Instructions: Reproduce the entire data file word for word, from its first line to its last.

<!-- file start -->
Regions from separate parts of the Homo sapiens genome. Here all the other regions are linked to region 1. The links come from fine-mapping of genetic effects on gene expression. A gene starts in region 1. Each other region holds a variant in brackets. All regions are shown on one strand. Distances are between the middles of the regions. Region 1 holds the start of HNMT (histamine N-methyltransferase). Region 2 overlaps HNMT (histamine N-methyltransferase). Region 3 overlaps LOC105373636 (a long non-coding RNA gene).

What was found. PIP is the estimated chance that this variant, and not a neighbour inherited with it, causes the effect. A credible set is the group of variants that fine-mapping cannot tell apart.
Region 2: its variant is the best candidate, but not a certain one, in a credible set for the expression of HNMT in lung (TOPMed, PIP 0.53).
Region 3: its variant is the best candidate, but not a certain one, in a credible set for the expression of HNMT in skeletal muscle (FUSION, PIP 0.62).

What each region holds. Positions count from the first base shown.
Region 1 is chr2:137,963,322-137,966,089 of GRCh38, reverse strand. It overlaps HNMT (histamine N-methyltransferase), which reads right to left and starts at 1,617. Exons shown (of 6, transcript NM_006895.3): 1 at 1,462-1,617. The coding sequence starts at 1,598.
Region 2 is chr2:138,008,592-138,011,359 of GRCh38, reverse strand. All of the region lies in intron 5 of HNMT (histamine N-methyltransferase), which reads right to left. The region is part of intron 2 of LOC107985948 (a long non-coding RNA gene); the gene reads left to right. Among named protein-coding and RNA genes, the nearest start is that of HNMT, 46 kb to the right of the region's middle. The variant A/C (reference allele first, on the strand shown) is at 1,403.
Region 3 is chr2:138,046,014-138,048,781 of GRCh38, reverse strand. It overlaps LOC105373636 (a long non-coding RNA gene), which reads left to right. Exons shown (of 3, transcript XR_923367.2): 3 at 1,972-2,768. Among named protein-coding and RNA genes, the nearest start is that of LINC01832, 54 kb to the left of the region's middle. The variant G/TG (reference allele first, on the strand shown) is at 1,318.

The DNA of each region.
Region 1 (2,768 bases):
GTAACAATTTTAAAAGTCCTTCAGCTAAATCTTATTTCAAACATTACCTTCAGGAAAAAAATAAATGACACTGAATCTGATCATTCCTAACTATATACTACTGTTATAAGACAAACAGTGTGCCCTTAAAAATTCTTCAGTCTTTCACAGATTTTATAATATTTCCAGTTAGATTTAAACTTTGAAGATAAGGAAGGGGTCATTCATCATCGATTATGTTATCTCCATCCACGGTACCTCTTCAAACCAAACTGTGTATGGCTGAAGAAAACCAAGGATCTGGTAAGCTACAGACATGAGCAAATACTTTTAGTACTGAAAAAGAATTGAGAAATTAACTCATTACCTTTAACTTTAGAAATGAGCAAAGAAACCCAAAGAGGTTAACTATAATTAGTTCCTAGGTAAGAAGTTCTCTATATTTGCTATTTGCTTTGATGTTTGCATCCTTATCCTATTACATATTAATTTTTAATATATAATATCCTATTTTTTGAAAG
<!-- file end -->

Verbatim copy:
Regions from separate parts of the Homo sapiens genome. Here all the other regions are linked to region 1. The links come from fine-mapping of genetic effects on gene expression. A gene starts in region 1. Each other region holds a variant in brackets. All regions are shown on one strand. Distances are between the middles of the regions. Region 1 holds the start of HNMT (histamine N-methyltransferase). Region 2 overlaps HNMT (histamine N-methyltransferase). Region 3 overlaps LOC105373636 (a long non-coding RNA gene).

What was found. PIP is the estimated chance that this variant, and not a neighbour inherited with it, causes the effect. A credible set is the group of variants that fine-mapping cannot tell apart.
Region 2: its variant is the best candidate, but not a certain one, in a credible set for the expression of HNMT in lung (TOPMed, PIP 0.53).
Region 3: its variant is the best candidate, but not a certain one, in a credible set for the expression of HNMT in skeletal muscle (FUSION, PIP 0.62).

What each region holds. Positions count from the first base shown.
Region 1 is chr2:137,963,322-137,966,089 of GRCh38, reverse strand. It overlaps HNMT (histamine N-methyltransferase), which reads right to left and starts at 1,617. Exons shown (of 6, transcript NM_006895.3): 1 at 1,462-1,617. The coding sequence starts at 1,598.
Region 2 is chr2:138,008,592-138,011,359 of GRCh38, reverse strand. All of the region lies in intron 5 of HNMT (histamine N-methyltransferase), which reads right to left. The region is part of intron 2 of LOC107985948 (a long non-coding RNA gene); the gene reads left to right. Among named protein-coding and RNA genes, the nearest start is that of HNMT, 46 kb to the right of the region's middle. The variant A/C (reference allele first, on the strand shown) is at 1,403.
Region 3 is chr2:138,046,014-138,048,781 of GRCh38, reverse strand. It overlaps LOC105373636 (a long non-coding RNA gene), which reads left to right. Exons shown (of 3, transcript XR_923367.2): 3 at 1,972-2,768. Among named protein-coding and RNA genes, the nearest start is that of LINC01832, 54 kb to the left of the region's middle. The variant G/TG (reference allele first, on the strand shown) is at 1,318.

The DNA of each region.
Region 1 (2,768 bases):
GTAACAATTTTAAAAGTCCTTCAGCTAAATCTTATTTCAAACATTACCTTCAGGAAAAAAATAAATGACACTGAATCTGATCATTCCTAACTATATACTACTGTTATAAGACAAACAGTGTGCCCTTAAAAATTCTTCAGTCTTTCACAGATTTTATAATATTTCCAGTTAGATTTAAACTTTGAAGATAAGGAAGGGGTCATTCATCATCGATTATGTTATCTCCATCCACGGTACCTCTTCAAACCAAACTGTGTATGGCTGAAGAAAACCAAGGATCTGGTAAGCTACAGACATGAGCAAATACTTTTAGTACTGAAAAAGAATTGAGAAATTAACTCATTACCTTTAACTTTAGAAATGAGCAAAGAAACCCAAAGAGGTTAACTATAATTAGTTCCTAGGTAAGAAGTTCTCTATATTTGCTATTTGCTTTGATGTTTGCATCCTTATCCTATTACATATTAATTTTTAATATATAATATCCTATTTTTTGAAAG